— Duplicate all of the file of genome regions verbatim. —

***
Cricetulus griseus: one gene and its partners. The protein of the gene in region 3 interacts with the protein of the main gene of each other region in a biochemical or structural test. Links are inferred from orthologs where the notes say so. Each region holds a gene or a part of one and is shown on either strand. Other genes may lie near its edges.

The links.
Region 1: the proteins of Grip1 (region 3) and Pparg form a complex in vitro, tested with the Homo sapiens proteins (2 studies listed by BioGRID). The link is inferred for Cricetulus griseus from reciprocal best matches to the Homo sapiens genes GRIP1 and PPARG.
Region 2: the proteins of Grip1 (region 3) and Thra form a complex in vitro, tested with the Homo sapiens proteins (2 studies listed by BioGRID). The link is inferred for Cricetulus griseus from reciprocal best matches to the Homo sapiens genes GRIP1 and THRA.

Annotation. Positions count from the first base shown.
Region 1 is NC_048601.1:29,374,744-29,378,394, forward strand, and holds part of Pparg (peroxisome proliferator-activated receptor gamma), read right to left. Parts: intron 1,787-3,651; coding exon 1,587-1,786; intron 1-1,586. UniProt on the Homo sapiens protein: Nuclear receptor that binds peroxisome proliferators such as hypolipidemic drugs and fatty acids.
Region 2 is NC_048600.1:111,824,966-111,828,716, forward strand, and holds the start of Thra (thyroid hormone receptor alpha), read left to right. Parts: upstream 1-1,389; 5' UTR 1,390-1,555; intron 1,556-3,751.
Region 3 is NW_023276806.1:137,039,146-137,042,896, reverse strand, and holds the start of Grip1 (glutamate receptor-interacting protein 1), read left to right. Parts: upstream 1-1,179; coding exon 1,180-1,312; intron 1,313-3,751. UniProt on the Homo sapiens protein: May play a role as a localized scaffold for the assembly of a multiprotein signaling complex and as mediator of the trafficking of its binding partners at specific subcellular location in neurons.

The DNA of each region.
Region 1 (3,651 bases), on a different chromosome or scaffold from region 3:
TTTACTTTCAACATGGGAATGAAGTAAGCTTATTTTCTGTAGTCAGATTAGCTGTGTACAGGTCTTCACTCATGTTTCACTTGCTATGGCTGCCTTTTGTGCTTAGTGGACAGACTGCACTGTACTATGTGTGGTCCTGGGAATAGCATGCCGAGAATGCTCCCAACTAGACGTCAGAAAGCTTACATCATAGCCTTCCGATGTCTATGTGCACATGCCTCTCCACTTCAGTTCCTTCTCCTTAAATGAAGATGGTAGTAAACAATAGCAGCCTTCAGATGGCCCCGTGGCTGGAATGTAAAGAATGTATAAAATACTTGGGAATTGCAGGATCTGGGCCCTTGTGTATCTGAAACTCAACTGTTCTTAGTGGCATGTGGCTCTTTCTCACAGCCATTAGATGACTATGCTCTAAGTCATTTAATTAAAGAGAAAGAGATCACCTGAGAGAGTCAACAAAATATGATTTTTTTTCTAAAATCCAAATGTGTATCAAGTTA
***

Cricetulus griseus: one gene and its partners. The protein of the gene in region 3 interacts with the protein of the main gene of each other region in a biochemical or structural test. Links are inferred from orthologs where the notes say so. Each region holds a gene or a part of one and is shown on either strand. Other genes may lie near its edges.

The links.
Region 1: the proteins of Grip1 (region 3) and Pparg form a complex in vitro, tested with the Homo sapiens proteins (2 studies listed by BioGRID). The link is inferred for Cricetulus griseus from reciprocal best matches to the Homo sapiens genes GRIP1 and PPARG.
Region 2: the proteins of Grip1 (region 3) and Thra form a complex in vitro, tested with the Homo sapiens proteins (2 studies listed by BioGRID). The link is inferred for Cricetulus griseus from reciprocal best matches to the Homo sapiens genes GRIP1 and THRA.

Annotation. Positions count from the first base shown.
Region 1 is NC_048601.1:29,374,744-29,378,394, forward strand, and holds part of Pparg (peroxisome proliferator-activated receptor gamma), read right to left. Parts: intron 1,787-3,651; coding exon 1,587-1,786; intron 1-1,586. UniProt on the Homo sapiens protein: Nuclear receptor that binds peroxisome proliferators such as hypolipidemic drugs and fatty acids.
Region 2 is NC_048600.1:111,824,966-111,828,716, forward strand, and holds the start of Thra (thyroid hormone receptor alpha), read left to right. Parts: upstream 1-1,389; 5' UTR 1,390-1,555; intron 1,556-3,751.
Region 3 is NW_023276806.1:137,039,146-137,042,896, reverse strand, and holds the start of Grip1 (glutamate receptor-interacting protein 1), read left to right. Parts: upstream 1-1,179; coding exon 1,180-1,312; intron 1,313-3,751. UniProt on the Homo sapiens protein: May play a role as a localized scaffold for the assembly of a multiprotein signaling complex and as mediator of the trafficking of its binding partners at specific subcellular location in neurons.

The DNA of each region.
Region 1 (3,651 bases), on a different chromosome or scaffold from region 3:
TTTACTTTCAACATGGGAATGAAGTAAGCTTATTTTCTGTAGTCAGATTAGCTGTGTACAGGTCTTCACTCATGTTTCACTTGCTATGGCTGCCTTTTGTGCTTAGTGGACAGACTGCACTGTACTATGTGTGGTCCTGGGAATAGCATGCCGAGAATGCTCCCAACTAGACGTCAGAAAGCTTACATCATAGCCTTCCGATGTCTATGTGCACATGCCTCTCCACTTCAGTTCCTTCTCCTTAAATGAAGATGGTAGTAAACAATAGCAGCCTTCAGATGGCCCCGTGGCTGGAATGTAAAGAATGTATAAAATACTTGGGAATTGCAGGATCTGGGCCCTTGTGTATCTGAAACTCAACTGTTCTTAGTGGCATGTGGCTCTTTCTCACAGCCATTAGATGACTATGCTCTAAGTCATTTAATTAAAGAGAAAGAGATCACCTGAGAGAGTCAACAAAATATGATTTTTTTTCTAAAATCCAAATGTGTATCAAGTTA